- The practicing individual must have obtained an advanced nursing degree Nursing Assistant License Renewal in the last five years.
Arizona Nursing Board Complaint
If you are a nurse in Arizona, you may have questions about how the Arizona Board of Nursing (AZBN) handles an Arizona Board of Nursing Complaint and investigation. A registered nurse (RN), nurse practitioner (NP), Certified Registered Nurse Anesthetists (CRNA), Licensed Practical Nurse (LPN), Certified Nursing Assistant (CNA) or nursing programs may find themselves at the center of a complaint and or investigation of their license or certificate. Complaints can come from a patient, employer, or even another nurse. While investigations can occur because of a criminal conviction, disciplinary action by another state’s nursing board, or the self-report of a substance abuse problem.
Responding to State of Arizona Complaints and Questions
After receiving a complaint or self-report, a nurse receives an Investigative Questionnaire and notice from the Board requesting additional information as well as a response to allegations found in the complaint. From here, the AZBON assigns an investigator and they begin to collect evidence. The documents and evidence collected include:
- Patient medical records
- Employment files from the nurses’ employer and business
- Criminal records
- Interviews of people associated with the Board Complaint or nursing program. (These interviewees can include the patient, nursing director, colleagues, etc.)
State Board Complaint Appeal
Once the State Board of Nursing receives all necessary documents and statements, as well as any evidence, the Board will review the case and vote on a decision. The Board of Nursing members may also choose to close the case or file formal charges. If they file formal charges (for instance, due to the denial of a nurse’s application for licensure), they will refer the investigation to an administrative hearing. This AZ Nursing Board Appeals and hearing is then held in front of an administrative law judge at the AZ Office of Administrative Hearings.
Arizona State Board of Nursing Investigation Notice
When a nurse receives a Board of Nursing Investigation Notice it’s important for them to understand the process and how an attorney can help. When the Board of Nursing receives a complaint against a nurse, they will launch an investigation into the problem. This allows them to fully determine whether or not they need to discipline the practicing nurse. Depending on the results of the investigation, the Board can suspend, limit or revoke the nurse’s license or certificate.
Formal Written Notice
After receiving a complaint, the Board of Nursing will send a formal written notice to the nurse also known as an Arizona Nursing Board Investigation Notice. This notice lets him or her know their case is under investigation. The notice contains facts that have been gathered by the investigator as well as the rules or statutes that were possibly violated. The Board wants the nurse to explain why the Board shouldn’t take disciplinary action. After receiving their notice, the nurse should request a hearing within 30 days.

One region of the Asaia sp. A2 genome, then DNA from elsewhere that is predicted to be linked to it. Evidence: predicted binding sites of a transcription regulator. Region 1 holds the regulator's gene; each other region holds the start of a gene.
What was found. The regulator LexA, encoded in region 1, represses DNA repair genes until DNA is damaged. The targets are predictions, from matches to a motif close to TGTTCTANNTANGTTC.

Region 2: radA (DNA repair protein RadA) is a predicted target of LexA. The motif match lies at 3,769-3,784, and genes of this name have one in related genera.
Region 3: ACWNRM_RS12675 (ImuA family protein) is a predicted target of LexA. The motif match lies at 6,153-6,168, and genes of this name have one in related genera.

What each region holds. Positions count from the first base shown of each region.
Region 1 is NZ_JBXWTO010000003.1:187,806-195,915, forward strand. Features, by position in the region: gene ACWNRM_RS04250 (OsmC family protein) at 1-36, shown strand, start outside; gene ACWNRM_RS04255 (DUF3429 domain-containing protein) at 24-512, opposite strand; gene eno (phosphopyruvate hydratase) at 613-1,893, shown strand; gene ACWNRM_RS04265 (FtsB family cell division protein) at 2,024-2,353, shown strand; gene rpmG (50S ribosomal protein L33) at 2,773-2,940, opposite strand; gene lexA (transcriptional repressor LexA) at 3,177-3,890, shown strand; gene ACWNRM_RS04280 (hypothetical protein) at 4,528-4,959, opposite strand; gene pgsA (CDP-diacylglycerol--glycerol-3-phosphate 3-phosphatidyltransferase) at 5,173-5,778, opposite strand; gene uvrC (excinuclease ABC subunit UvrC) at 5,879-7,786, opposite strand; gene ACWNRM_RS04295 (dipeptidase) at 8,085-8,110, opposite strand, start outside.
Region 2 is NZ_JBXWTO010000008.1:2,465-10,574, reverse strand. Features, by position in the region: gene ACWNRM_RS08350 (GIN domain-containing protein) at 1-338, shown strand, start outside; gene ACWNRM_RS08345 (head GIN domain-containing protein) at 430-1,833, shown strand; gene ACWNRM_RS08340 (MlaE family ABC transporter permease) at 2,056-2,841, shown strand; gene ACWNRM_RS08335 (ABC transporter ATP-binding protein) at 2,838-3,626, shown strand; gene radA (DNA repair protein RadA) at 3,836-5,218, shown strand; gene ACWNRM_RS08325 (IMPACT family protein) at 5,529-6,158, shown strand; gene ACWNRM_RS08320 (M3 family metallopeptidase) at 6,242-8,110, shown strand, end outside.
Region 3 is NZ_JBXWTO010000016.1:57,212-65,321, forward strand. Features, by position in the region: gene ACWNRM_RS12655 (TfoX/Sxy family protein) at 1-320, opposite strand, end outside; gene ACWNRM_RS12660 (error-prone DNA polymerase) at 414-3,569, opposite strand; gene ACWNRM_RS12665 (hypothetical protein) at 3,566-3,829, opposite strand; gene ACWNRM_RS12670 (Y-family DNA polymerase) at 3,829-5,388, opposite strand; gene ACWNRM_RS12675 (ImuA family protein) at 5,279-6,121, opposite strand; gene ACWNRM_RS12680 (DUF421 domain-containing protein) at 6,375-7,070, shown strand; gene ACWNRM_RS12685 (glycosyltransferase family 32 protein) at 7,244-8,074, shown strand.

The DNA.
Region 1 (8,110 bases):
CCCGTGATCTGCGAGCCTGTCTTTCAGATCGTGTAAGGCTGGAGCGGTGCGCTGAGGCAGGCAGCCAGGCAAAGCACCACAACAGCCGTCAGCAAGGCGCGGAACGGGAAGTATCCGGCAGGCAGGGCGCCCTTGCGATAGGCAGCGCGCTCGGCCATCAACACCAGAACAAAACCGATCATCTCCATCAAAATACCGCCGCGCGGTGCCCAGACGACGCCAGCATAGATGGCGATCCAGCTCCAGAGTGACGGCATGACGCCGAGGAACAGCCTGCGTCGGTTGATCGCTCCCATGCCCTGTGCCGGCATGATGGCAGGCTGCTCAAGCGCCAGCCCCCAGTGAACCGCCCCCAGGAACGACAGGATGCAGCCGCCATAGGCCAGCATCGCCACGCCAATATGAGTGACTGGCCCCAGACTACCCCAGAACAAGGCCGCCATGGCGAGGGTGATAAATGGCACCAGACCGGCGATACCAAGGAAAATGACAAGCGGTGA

Arizona Board of Nursing Disciplinary Actions
If the Board determines formal disciplinary action is necessary (for instance, failing to report a misdemeanor charge or conviction), it will happen after the completion of an investigation. It’s the job of the Board to review any complaint alleging a violation within the scope of the Arizona Nurse Practice Act. Thus, at an Arizona Nursing Board meeting, the Board will vote to determine the outcome of each investigation.
The Board (they do not utilize a disciplinary committee) can vote on a non-disciplinary outcome (which is not generally public) or vote to offer the nurse formal discipline, such as:
- CASE DISMISSAL: The Arizona State Board of Nursing may dismiss a case if they determine there wasn’t a violation of the Arizona Nurse Practice Act.
- LETTER OF CONCERN: A letter from the Board expressing concern the nurse’s conduct wasn’t ideal. However, the conduct doesn’t necessarily violate the Nurse Practice Act.
- ADMINISTRATIVE PENALTY: The board may impose an administrative penalty to nurses of no more than $1,000.
- REVOCATION: If the Board revokes a nurse’s license the nurse will be unable to practice for a minimum of five years. After the five-year period has ended the nurse will need to reapply for their license. Should the nurse reapply for their license they’ll need to demonstrate that the grounds for revocation (substance abuse, mental health problems, criminal convictions, etc.) are no longer an issue.
- VOLUNTARY SURRENDER: The nurse voluntarily gives up their license. The benefit of a voluntary surrender is that the Board is usually willing to reduce the amount of time until a nurse can reapply. Usually, this is between two to 3 years.
- SUSPENSION: Suspension stops the nurse from practicing for a period of time until the Board of Nursing lifts the suspension.
- PROBATION: Arizona Nursing Board Probation is offered through a Consent Agreement. It requires the nurse to do certain things (drug testing, work supervision, counseling, continuing education). Or alternatively, the nurse must refrain from doing things (unsupervised nursing like home health, working under the Nursing Licensure Compact, using alcohol, etc.).
- DECREE OF CENSURE: A decree of censure is the lowest level of formal discipline. There are no probationary requirements, but the Order will be listed on the website for a five-year period.
- CIVIL PENALTY: Similar to a Decree of Censure, but the nurse can be fined (up to $1000 per violation). The Civil Penalty is listed for a period of five years as well.
Consultation with Chelle Law
If you’re interested in learning more about our Arizona Nursing Board Complaint services and how to protect your rights, set up a consultation with Chelle Law and our Arizona Nursing Attorney today.